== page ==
by e2d2 ( 115622 ) on Thursday June 17, 2010 @10:05AM (#32601704)

      I'm a bit dismayed that you didn't see this coming.

    • What school are you attending? I googled the terms and didn't come up with much?

      • After reading the article, I think I may have spoken a little too quickly ...maybe. My degree is related to data mining. The article says predictive analytics is the last step of data mining. While that's technically true, the other steps are things like "find out what data is available", "understand its context", and "gather the data". There's not really much to study for those steps that an intelligent person wouldn't assume anyway, so it's all focused on building predictive models and using them to drive
    • Re:wha? (Score:4, Insightful)

      by cerberusss ( 660701 ) on Thursday June 17, 2010 @10:14AM (#32601820) Homepage Journal

      I have an M.S. in predictive analytics, and I'm only months away from my Ph.D.

      Knowing some Ph.D.'s, that's a pretty bold prediction :D

    • So you what sort of things do you model in predictive analytics? What kind of methods do you use? How reliable are your predictions? I majored in mathematics with an emphasis in probability theory, and I have an interest in machine learning, so please don't refrain from any technical details/jargon you might offer in helping me to understand the nature of this field.
  • is anything to do with discovering your predictive algorithm fails.
  • This could be very popular with Italian Geologists [].
  • The quality of their product is well known in Chicago.

    • by jrade ( 1522777 )
      I live in Chicago and had two friends go to DePaul. One was in an accelerated program that was a joke to say the most. It is all about MONEY.
      • by cslax ( 1215816 )
        Yes, sometimes they do have programs that are very easy to go through quickly. However, if you get a good advisor (which CDM has, more often than not) you can substitute more classes and in turn, get more knowledge in useful areas. They do (at least for CS) have a lot of professors who teach fun independent studies and seminar classes.
    • by treeves ( 963993 )

      and the quality of their product, Chicago (the band), is quite well known. Those guys went to school there.
      So did my father-in-law.
      Blue Devils.

  • Math will prove that civilization is coming to a new dark age. We must compile encyclopedia galactica to reduce this period of ignorance so that Foundation may return.
    • Exactly the same thing I thought. Where do you sign up for the second foundation?
      /we are all just pawns of a robot with ESP.
      • Re: (Score:2, Insightful)

        by RivenAleem ( 1590553 )

        If you have not already been contacted to take part, it is because it had been mathematically determined that you would provide no useful input.

  • So this will pump out the cubicle critters to run systems like,_INDECT_Work_Package_4,_2009 [] and
    The only question is why do they need to make such bold public push for future workers? Hard to tap the shoulder of an entire graduating class for a private chat?
    Fusion centres a growth sector in the USA?
    NSA shifts to e-mail, Web, data-mining dragnet
    http://ne []
  • by Herkum01 ( 592704 ) on Thursday June 17, 2010 @10:56AM (#32602364)

    I think that this is best guide to how the market analysts actually predicted anything on Wall Street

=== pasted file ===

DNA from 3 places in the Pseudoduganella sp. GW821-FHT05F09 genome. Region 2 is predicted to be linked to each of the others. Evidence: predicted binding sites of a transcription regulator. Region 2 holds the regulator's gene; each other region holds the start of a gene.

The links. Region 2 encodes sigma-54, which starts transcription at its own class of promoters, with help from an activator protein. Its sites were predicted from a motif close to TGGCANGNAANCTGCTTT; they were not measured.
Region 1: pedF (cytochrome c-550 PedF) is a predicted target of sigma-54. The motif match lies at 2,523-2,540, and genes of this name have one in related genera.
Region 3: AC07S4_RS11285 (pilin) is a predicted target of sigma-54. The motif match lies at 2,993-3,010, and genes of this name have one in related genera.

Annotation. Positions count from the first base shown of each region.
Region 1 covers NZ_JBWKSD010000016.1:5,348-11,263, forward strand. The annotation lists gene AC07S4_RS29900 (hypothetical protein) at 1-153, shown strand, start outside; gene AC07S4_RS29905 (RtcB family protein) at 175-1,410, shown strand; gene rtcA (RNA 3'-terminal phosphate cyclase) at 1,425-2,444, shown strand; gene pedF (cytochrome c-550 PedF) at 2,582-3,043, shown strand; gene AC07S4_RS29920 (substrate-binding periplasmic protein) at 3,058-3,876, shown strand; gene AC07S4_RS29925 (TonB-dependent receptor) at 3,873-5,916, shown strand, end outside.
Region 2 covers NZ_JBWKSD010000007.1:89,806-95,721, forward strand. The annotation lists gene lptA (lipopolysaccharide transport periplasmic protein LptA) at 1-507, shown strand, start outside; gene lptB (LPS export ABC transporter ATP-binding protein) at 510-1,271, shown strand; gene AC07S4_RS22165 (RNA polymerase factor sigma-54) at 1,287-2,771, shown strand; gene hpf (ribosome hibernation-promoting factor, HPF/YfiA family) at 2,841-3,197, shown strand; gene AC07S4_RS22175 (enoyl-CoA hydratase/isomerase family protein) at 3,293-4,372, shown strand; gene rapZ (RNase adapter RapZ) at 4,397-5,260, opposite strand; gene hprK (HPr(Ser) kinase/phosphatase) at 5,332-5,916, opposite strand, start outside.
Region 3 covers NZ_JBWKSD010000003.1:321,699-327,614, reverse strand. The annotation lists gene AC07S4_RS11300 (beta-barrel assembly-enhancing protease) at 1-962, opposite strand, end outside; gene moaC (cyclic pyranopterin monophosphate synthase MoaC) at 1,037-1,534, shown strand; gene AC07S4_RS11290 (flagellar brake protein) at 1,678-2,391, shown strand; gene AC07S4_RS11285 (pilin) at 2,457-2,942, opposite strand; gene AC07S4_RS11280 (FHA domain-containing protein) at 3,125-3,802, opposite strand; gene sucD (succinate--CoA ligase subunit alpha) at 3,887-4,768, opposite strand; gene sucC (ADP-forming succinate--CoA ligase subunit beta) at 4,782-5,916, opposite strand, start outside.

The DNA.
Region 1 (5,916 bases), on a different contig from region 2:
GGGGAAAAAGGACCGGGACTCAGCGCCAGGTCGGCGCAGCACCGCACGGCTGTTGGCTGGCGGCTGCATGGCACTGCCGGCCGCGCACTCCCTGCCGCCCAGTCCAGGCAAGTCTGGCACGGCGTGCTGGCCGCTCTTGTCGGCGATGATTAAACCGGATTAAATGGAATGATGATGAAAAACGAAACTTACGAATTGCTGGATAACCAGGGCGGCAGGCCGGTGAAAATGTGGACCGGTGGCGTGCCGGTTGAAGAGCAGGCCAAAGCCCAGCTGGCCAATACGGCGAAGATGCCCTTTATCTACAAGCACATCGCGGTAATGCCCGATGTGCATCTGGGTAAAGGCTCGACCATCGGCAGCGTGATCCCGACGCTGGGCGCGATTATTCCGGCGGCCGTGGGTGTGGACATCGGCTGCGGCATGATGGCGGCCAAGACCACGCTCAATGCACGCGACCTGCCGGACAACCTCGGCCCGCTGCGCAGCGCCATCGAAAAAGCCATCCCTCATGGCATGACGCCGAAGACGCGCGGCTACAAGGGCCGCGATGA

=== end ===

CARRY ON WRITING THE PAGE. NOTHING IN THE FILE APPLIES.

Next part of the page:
The code of the schoolyard, Marge! The rules that teach a boy to be a man. Let's see. Don't tattle. Always make fun of those different from you. Never say anything, unless you're sure everyone feels exactly the same way you do.

    Tune in the Marketwatch a few times and see if I am wrong...

  • Programs like this essentially boil down to training to interpret (using this word generously here) statistical results, without a solid understanding of statistics.

    Anyone smart enough to be entrustable with this kind of stuff, should be smart and willing enough to learn real statistics. Unfortunately this would require more commitment than our "fluid" and deskilled labor market can tolerate. We all pay for this.

  • Queueing Systems (Score:4, Interesting)

    by Conchobair ( 1648793 ) on Thursday June 17, 2010 @11:27AM (#32602760)
    Get your Astrology and Fortune telling jokes out of the way, but it's not really hard to use predictive analysis and come out to be very accurate (within 3%). You are not always going to hit it on the head, but it's very easy to get close. There are patterns in everything people do and while there will always be outliers for the most part behavior follows basic patterns or cycles, although these may change over time.

    It's important to be predictive in anything that involves a queuing system, such as a sales website or where a lot of the theory got its start in telephone calls []. Really it applies to anything where people try to do the same thing at once that requires resources for the company to allocate. It can be the difference between success (Blizzcon ticket queue never crashed out) and failure (iPhone 4G). Especially with more people trying to access the same thing at once on the internet, this sort of analysis of how many resources to allocate efficiently is going to be more important. You don't want to allocate too much due to costs, but you can't do too little otherwise your customers suffer.

    Yeah, it’s a lot like statistics, but it's going from 'What Happened?' to 'How and why did it happen?' and from 'What is happening now?' to 'What's the next best action?'.
  • I already have qualifications in the field of dead reckoning.

    I reckon that if I took this course, I would get an A.

  • Perhaps this will lead to Hari Seldon's psychohistory.

  • They're several years too late. The market for Wall Street "quants" has collapsed.

  • Being from their cross-town rival I almost hate to say this, but DePaul has been at the forefront of this sort of program for some time. Back in the late '80's or early '90's they introduced a master's degree in applied mathematics that contained an in-depth study of all of the material customarily found in a quantitatively-oriented MBA degree, with some additional courses that were somewhat more oriented toward the theory behind that basic core.
  • by Anonymous Coward

    I wonder what Nassim Taleb would say about this degree?

    He would probably point out that it amounts to an advanced degree in practical fraud perpetuation.

    Standard Gaussian statistics cannot accurately predict anything that matters.

  • by Baldrson ( 78598 ) * on Thursday June 17, 2010 @03:38PM (#32605830) Homepage Journal
    Are the guys teaching this stuff the same ones that failed to predict the financial bubble?

Order and simplification are the first steps toward mastery of a subject -- the actual enemy is the unknown. -- Thomas Mann